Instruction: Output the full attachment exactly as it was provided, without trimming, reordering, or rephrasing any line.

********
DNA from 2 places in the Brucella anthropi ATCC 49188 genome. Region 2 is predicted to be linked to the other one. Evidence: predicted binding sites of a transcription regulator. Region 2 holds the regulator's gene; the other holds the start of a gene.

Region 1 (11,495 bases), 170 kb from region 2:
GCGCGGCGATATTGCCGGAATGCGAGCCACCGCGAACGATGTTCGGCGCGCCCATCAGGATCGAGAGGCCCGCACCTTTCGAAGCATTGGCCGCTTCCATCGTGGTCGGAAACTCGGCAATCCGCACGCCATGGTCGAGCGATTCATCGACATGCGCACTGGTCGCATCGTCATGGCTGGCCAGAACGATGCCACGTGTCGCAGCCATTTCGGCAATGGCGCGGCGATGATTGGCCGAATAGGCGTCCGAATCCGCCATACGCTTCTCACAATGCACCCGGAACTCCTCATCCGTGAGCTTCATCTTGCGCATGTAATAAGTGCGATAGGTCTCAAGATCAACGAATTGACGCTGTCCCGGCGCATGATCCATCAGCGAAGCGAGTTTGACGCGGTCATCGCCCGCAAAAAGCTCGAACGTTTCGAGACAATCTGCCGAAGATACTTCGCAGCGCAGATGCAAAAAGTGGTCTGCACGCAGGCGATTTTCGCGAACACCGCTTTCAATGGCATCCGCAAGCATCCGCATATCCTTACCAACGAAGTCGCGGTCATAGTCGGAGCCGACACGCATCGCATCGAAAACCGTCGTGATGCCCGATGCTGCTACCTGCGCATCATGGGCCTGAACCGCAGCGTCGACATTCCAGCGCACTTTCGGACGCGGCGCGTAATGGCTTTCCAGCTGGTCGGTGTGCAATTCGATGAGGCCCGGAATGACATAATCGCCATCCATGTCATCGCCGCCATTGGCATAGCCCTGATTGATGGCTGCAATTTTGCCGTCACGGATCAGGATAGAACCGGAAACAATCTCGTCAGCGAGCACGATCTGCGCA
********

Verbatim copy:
DNA from 2 places in the Brucella anthropi ATCC 49188 genome. Region 2 is predicted to be linked to the other one. Evidence: predicted binding sites of a transcription regulator. Region 2 holds the regulator's gene; the other holds the start of a gene.

Region 1 (11,495 bases), 170 kb from region 2:
GCGCGGCGATATTGCCGGAATGCGAGCCACCGCGAACGATGTTCGGCGCGCCCATCAGGATCGAGAGGCCCGCACCTTTCGAAGCATTGGCCGCTTCCATCGTGGTCGGAAACTCGGCAATCCGCACGCCATGGTCGAGCGATTCATCGACATGCGCACTGGTCGCATCGTCATGGCTGGCCAGAACGATGCCACGTGTCGCAGCCATTTCGGCAATGGCGCGGCGATGATTGGCCGAATAGGCGTCCGAATCCGCCATACGCTTCTCACAATGCACCCGGAACTCCTCATCCGTGAGCTTCATCTTGCGCATGTAATAAGTGCGATAGGTCTCAAGATCAACGAATTGACGCTGTCCCGGCGCATGATCCATCAGCGAAGCGAGTTTGACGCGGTCATCGCCCGCAAAAAGCTCGAACGTTTCGAGACAATCTGCCGAAGATACTTCGCAGCGCAGATGCAAAAAGTGGTCTGCACGCAGGCGATTTTCGCGAACACCGCTTTCAATGGCATCCGCAAGCATCCGCATATCCTTACCAACGAAGTCGCGGTCATAGTCGGAGCCGACACGCATCGCATCGAAAACCGTCGTGATGCCCGATGCTGCTACCTGCGCATCATGGGCCTGAACCGCAGCGTCGACATTCCAGCGCACTTTCGGACGCGGCGCGTAATGGCTTTCCAGCTGGTCGGTGTGCAATTCGATGAGGCCCGGAATGACATAATCGCCATCCATGTCATCGCCGCCATTGGCATAGCCCTGATTGATGGCTGCAATTTTGCCGTCACGGATCAGGATAGAACCGGAAACAATCTCGTCAGCGAGCACGATCTGCGCA